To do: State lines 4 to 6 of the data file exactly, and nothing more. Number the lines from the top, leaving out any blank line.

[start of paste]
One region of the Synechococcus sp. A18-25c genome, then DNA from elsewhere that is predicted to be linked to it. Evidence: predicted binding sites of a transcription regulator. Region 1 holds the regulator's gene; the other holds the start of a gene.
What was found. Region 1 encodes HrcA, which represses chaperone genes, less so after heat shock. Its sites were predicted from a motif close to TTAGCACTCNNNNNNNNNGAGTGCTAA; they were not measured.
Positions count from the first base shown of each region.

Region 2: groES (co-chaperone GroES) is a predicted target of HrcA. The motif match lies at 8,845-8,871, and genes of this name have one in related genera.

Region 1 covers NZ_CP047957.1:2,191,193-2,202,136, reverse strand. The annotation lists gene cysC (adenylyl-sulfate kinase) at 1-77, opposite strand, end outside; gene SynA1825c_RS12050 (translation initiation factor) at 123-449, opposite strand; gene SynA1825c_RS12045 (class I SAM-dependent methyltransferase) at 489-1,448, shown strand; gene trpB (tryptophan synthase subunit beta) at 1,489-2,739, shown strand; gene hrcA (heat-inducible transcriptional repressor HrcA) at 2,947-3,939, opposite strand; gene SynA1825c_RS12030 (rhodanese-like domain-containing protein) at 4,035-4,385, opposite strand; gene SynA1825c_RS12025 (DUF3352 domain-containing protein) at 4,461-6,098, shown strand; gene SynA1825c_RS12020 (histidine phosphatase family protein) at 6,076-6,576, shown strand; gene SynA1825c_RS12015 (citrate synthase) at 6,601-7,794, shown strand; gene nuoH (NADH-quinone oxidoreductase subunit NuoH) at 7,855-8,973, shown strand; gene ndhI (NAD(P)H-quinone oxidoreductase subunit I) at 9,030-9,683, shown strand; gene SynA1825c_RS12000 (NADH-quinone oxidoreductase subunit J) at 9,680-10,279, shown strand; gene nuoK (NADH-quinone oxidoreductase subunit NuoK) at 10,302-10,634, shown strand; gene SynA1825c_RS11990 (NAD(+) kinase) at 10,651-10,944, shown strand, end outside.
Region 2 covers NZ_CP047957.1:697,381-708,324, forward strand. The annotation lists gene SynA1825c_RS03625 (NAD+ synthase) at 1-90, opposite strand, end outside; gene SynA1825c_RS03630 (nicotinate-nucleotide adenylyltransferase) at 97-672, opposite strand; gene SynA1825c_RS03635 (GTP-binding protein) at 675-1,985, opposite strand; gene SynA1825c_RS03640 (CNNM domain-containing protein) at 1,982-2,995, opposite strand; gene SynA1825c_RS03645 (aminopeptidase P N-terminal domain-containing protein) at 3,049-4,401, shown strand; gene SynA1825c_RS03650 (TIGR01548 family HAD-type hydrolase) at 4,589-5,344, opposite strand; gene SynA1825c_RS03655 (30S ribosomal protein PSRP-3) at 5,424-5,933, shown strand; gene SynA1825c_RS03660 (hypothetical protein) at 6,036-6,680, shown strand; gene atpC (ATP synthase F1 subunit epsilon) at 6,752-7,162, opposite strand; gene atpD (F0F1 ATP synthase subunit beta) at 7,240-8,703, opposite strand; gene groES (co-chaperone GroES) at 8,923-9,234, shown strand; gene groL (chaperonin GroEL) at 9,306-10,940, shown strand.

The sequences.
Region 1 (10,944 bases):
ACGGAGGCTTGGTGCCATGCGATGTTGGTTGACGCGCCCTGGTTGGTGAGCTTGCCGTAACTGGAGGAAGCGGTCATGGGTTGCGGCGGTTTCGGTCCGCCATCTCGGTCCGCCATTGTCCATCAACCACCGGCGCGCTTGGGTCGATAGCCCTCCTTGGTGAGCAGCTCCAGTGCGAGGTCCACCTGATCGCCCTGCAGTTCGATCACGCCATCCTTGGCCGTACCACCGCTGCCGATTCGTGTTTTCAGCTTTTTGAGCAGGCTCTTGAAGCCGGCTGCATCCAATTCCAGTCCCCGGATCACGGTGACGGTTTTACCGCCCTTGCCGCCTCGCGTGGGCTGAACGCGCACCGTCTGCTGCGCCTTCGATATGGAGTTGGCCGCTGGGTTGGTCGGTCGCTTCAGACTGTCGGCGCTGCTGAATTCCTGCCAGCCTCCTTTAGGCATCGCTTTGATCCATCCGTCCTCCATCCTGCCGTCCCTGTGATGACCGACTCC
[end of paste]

Region 2: groES (co-chaperone GroES) is a predicted target of HrcA. The motif match lies at 8,845-8,871, and genes of this name have one in related genera.

Region 1 covers NZ_CP047957.1:2,191,193-2,202,136, reverse strand. The annotation lists gene cysC (adenylyl-sulfate kinase) at 1-77, opposite strand, end outside; gene SynA1825c_RS12050 (translation initiation factor) at 123-449, opposite strand; gene SynA1825c_RS12045 (class I SAM-dependent methyltransferase) at 489-1,448, shown strand; gene trpB (tryptophan synthase subunit beta) at 1,489-2,739, shown strand; gene hrcA (heat-inducible transcriptional repressor HrcA) at 2,947-3,939, opposite strand; gene SynA1825c_RS12030 (rhodanese-like domain-containing protein) at 4,035-4,385, opposite strand; gene SynA1825c_RS12025 (DUF3352 domain-containing protein) at 4,461-6,098, shown strand; gene SynA1825c_RS12020 (histidine phosphatase family protein) at 6,076-6,576, shown strand; gene SynA1825c_RS12015 (citrate synthase) at 6,601-7,794, shown strand; gene nuoH (NADH-quinone oxidoreductase subunit NuoH) at 7,855-8,973, shown strand; gene ndhI (NAD(P)H-quinone oxidoreductase subunit I) at 9,030-9,683, shown strand; gene SynA1825c_RS12000 (NADH-quinone oxidoreductase subunit J) at 9,680-10,279, shown strand; gene nuoK (NADH-quinone oxidoreductase subunit NuoK) at 10,302-10,634, shown strand; gene SynA1825c_RS11990 (NAD(+) kinase) at 10,651-10,944, shown strand, end outside.
Region 2 covers NZ_CP047957.1:697,381-708,324, forward strand. The annotation lists gene SynA1825c_RS03625 (NAD+ synthase) at 1-90, opposite strand, end outside; gene SynA1825c_RS03630 (nicotinate-nucleotide adenylyltransferase) at 97-672, opposite strand; gene SynA1825c_RS03635 (GTP-binding protein) at 675-1,985, opposite strand; gene SynA1825c_RS03640 (CNNM domain-containing protein) at 1,982-2,995, opposite strand; gene SynA1825c_RS03645 (aminopeptidase P N-terminal domain-containing protein) at 3,049-4,401, shown strand; gene SynA1825c_RS03650 (TIGR01548 family HAD-type hydrolase) at 4,589-5,344, opposite strand; gene SynA1825c_RS03655 (30S ribosomal protein PSRP-3) at 5,424-5,933, shown strand; gene SynA1825c_RS03660 (hypothetical protein) at 6,036-6,680, shown strand; gene atpC (ATP synthase F1 subunit epsilon) at 6,752-7,162, opposite strand; gene atpD (F0F1 ATP synthase subunit beta) at 7,240-8,703, opposite strand; gene groES (co-chaperone GroES) at 8,923-9,234, shown strand; gene groL (chaperonin GroEL) at 9,306-10,940, shown strand.